From protest to social media: how student activism has changed

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As a university renowned for its bustling activism, UC Berkeley is facing a particularly relevant year: the 50th anniversary of the Free Speech Movement that catapulted the student body into fervor. With such a reputable anniversary on the horizon, student leaders are looking inward, trying to glean lessons from the university’s vibrant history of student activism.

Berkeley’s campus has been known for its deep interest in protest and for vocalizing student opinion since the 1960s, during which students protested the administration’s controls of on-campus political activities and demanded recognition of the students’ right to free speech and academic freedom.

Since the days of Mario Savio, the occupation of Sproul Hall and the march down Telegraph Avenue, however, few events other than the Occupy protest have led to the kind of student activism that defined the Free Speech Movement.

In the past decade, accusations that UC Berkeley’s students have “had final exams and winter break on their minds, not radical causes,” as CNN wrote in a 2004 article on Berkeley’s liberal legacy, seem to bubble up enough for Berkeley students to start questioning how deeply rooted the school’s politics are in its past.

“We aren’t the Berkeley that we were in the sixties,” said Haley Broder, a current ASUC senator known for her activism in environmental issues. “But, every generation is different — we face different years, different challenges.”

Like Broder, students are recognizing that just because on-campus protests do not happen as often as they once did does not mean students are not still interested in resolving the issues facing them. Since the Occupy protest, UC Berkeley students have most recently reacted to Napolitano’s presidency and the alleged unfair labor practices of the University of California.

New issues have bubbled up, such as the controversial implementation of Operational Excellence, a cost-cutting initiative aiming to streamline campus operations. At the time, students raised their concerns about the initiative’s cost and lack of student involvement by passing bills through student government and protesting for seven hours on a Wheeler Hall ledge.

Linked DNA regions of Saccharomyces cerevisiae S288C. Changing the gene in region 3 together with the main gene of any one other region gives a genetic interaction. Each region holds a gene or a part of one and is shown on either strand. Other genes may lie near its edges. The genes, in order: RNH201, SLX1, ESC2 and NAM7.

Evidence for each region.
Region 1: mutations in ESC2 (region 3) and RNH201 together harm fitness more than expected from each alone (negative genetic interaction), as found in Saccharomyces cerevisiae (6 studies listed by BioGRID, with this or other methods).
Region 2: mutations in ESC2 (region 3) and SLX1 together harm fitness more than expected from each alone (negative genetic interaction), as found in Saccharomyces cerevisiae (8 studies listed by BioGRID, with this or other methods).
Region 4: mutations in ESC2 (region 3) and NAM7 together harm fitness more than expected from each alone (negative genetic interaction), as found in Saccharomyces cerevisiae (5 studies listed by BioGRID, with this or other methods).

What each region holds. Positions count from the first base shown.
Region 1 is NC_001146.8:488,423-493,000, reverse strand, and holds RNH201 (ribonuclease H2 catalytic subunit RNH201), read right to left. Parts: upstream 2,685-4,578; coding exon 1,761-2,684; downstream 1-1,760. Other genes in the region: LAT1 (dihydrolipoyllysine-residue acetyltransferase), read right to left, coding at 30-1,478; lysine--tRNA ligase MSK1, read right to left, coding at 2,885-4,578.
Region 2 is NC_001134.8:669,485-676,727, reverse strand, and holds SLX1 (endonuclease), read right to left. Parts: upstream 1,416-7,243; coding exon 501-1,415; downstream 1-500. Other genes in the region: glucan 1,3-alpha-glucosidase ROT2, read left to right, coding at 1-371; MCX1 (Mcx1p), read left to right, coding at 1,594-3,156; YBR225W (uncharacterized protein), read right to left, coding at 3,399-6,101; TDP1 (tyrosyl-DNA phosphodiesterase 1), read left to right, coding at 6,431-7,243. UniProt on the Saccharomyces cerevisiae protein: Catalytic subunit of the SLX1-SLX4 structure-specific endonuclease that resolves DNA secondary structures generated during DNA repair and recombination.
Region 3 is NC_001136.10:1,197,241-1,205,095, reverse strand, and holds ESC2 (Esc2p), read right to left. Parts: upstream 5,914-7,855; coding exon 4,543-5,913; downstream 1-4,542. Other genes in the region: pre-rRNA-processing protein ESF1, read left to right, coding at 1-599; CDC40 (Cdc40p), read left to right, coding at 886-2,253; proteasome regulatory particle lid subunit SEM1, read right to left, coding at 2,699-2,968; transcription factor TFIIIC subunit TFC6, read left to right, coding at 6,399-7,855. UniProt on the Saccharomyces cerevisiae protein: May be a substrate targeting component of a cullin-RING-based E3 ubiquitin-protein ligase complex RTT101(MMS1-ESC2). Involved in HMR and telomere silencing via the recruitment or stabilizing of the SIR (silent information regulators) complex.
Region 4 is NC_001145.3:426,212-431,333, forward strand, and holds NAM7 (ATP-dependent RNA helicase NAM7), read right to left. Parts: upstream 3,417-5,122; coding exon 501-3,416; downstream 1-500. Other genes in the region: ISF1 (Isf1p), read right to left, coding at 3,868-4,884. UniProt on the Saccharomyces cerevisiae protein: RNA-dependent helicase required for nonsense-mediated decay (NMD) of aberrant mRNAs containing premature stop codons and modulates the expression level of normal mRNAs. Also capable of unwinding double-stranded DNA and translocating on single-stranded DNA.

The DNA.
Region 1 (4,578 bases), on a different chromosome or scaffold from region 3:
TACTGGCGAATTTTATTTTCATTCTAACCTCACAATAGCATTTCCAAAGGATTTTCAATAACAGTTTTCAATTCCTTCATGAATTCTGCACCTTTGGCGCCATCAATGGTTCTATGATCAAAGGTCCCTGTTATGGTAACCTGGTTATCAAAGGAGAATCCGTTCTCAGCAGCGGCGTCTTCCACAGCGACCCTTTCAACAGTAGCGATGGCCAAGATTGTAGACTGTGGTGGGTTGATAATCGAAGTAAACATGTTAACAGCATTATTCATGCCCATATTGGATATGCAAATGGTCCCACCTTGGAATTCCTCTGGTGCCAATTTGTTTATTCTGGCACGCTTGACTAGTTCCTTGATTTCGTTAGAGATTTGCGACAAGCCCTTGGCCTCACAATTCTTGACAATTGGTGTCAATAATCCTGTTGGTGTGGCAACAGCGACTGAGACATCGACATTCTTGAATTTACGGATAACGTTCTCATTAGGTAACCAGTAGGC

If anything, student leaders believe activism is still alive — it’s just taking a form different from what many students are used to.

“Student activism isn’t just marching down Sproul with picket signs now — a lot of it is social media and institutional politics,” said Caitlin Quinn, ASUC external affairs vice president. “A lot of us in the ASUC are activists, but people normally don’t view us as activists.”

Quinn explained that running for office or resolving issues within the institutions themselves are practically foreign to an activist of the Free Speech Movement era, because social movements have traditionally been understood as a collective effort by those outside of the political process to have their grievances answered. Visioning yourself in an elected position is now a big part of a more multifaceted reality of student activism, she said.

With her term in office coinciding with the Free Speech Movement’s 50th anniversary, Quinn has made one of her goals while in office this year to nurture and cultivate a more vibrant community of student activism on campus through mentorship, voter registration and mobilization of students.

What Broder and Quinn ultimately hope to express to UC Berkeley students is that activism is not linear — there is no one correct way to be an activist.

If anything, student leaders view the 50th anniversary of the Free Speech Movement as a point of self-reflection for current UC Berkeley students — as a time to consider the school’s traditions and react to the present day.

“A lot of people see the Free Speech Movement as something that happened out of the blue, but that’s not how it worked — so many little things built up to it that they were fed up and protested,” Broder said. “Right now, there’s a lot of microaggressions and microtensions that are building up our energy… students aren’t going to stay silent for long.”

Contact Bo Kovitz at [email protected].